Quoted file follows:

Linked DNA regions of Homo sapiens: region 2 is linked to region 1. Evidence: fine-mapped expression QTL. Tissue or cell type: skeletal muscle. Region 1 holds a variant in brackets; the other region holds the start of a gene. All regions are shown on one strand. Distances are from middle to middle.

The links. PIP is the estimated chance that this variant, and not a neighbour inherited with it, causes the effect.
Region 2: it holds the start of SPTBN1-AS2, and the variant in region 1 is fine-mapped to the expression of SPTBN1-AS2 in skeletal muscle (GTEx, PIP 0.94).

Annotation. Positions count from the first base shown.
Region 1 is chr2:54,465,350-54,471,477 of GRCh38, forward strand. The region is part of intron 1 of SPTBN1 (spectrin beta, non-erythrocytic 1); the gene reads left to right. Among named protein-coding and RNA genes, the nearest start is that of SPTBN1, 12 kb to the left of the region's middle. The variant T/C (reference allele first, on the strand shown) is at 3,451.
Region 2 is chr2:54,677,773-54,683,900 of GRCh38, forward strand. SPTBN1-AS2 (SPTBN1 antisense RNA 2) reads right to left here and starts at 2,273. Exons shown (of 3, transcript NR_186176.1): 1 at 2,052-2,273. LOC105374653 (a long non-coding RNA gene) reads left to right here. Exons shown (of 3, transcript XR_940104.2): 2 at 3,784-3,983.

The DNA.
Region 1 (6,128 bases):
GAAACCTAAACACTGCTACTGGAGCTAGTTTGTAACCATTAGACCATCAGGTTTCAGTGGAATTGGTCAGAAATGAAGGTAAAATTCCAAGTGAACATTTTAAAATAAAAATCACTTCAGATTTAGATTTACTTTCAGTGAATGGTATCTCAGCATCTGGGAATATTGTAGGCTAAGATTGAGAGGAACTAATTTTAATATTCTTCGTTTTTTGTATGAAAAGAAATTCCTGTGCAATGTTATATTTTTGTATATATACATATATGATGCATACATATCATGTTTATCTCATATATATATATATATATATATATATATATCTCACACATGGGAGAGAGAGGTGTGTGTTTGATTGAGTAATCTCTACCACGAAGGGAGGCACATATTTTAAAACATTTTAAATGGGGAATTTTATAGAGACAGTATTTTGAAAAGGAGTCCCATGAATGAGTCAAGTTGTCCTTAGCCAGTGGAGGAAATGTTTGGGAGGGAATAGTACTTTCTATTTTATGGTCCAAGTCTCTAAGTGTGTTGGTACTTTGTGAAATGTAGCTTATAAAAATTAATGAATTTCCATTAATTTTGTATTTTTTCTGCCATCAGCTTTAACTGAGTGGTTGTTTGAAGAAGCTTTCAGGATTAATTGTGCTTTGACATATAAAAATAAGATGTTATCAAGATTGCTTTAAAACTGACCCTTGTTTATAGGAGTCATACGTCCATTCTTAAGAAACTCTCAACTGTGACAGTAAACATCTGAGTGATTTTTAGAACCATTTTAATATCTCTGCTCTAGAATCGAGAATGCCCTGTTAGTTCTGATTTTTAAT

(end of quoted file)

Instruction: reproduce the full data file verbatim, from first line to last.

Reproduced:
Linked DNA regions of Homo sapiens: region 2 is linked to region 1. Evidence: fine-mapped expression QTL. Tissue or cell type: skeletal muscle. Region 1 holds a variant in brackets; the other region holds the start of a gene. All regions are shown on one strand. Distances are from middle to middle.

The links. PIP is the estimated chance that this variant, and not a neighbour inherited with it, causes the effect.
Region 2: it holds the start of SPTBN1-AS2, and the variant in region 1 is fine-mapped to the expression of SPTBN1-AS2 in skeletal muscle (GTEx, PIP 0.94).

Annotation. Positions count from the first base shown.
Region 1 is chr2:54,465,350-54,471,477 of GRCh38, forward strand. The region is part of intron 1 of SPTBN1 (spectrin beta, non-erythrocytic 1); the gene reads left to right. Among named protein-coding and RNA genes, the nearest start is that of SPTBN1, 12 kb to the left of the region's middle. The variant T/C (reference allele first, on the strand shown) is at 3,451.
Region 2 is chr2:54,677,773-54,683,900 of GRCh38, forward strand. SPTBN1-AS2 (SPTBN1 antisense RNA 2) reads right to left here and starts at 2,273. Exons shown (of 3, transcript NR_186176.1): 1 at 2,052-2,273. LOC105374653 (a long non-coding RNA gene) reads left to right here. Exons shown (of 3, transcript XR_940104.2): 2 at 3,784-3,983.

The DNA.
Region 1 (6,128 bases):
GAAACCTAAACACTGCTACTGGAGCTAGTTTGTAACCATTAGACCATCAGGTTTCAGTGGAATTGGTCAGAAATGAAGGTAAAATTCCAAGTGAACATTTTAAAATAAAAATCACTTCAGATTTAGATTTACTTTCAGTGAATGGTATCTCAGCATCTGGGAATATTGTAGGCTAAGATTGAGAGGAACTAATTTTAATATTCTTCGTTTTTTGTATGAAAAGAAATTCCTGTGCAATGTTATATTTTTGTATATATACATATATGATGCATACATATCATGTTTATCTCATATATATATATATATATATATATATATATCTCACACATGGGAGAGAGAGGTGTGTGTTTGATTGAGTAATCTCTACCACGAAGGGAGGCACATATTTTAAAACATTTTAAATGGGGAATTTTATAGAGACAGTATTTTGAAAAGGAGTCCCATGAATGAGTCAAGTTGTCCTTAGCCAGTGGAGGAAATGTTTGGGAGGGAATAGTACTTTCTATTTTATGGTCCAAGTCTCTAAGTGTGTTGGTACTTTGTGAAATGTAGCTTATAAAAATTAATGAATTTCCATTAATTTTGTATTTTTTCTGCCATCAGCTTTAACTGAGTGGTTGTTTGAAGAAGCTTTCAGGATTAATTGTGCTTTGACATATAAAAATAAGATGTTATCAAGATTGCTTTAAAACTGACCCTTGTTTATAGGAGTCATACGTCCATTCTTAAGAAACTCTCAACTGTGACAGTAAACATCTGAGTGATTTTTAGAACCATTTTAATATCTCTGCTCTAGAATCGAGAATGCCCTGTTAGTTCTGATTTTTAAT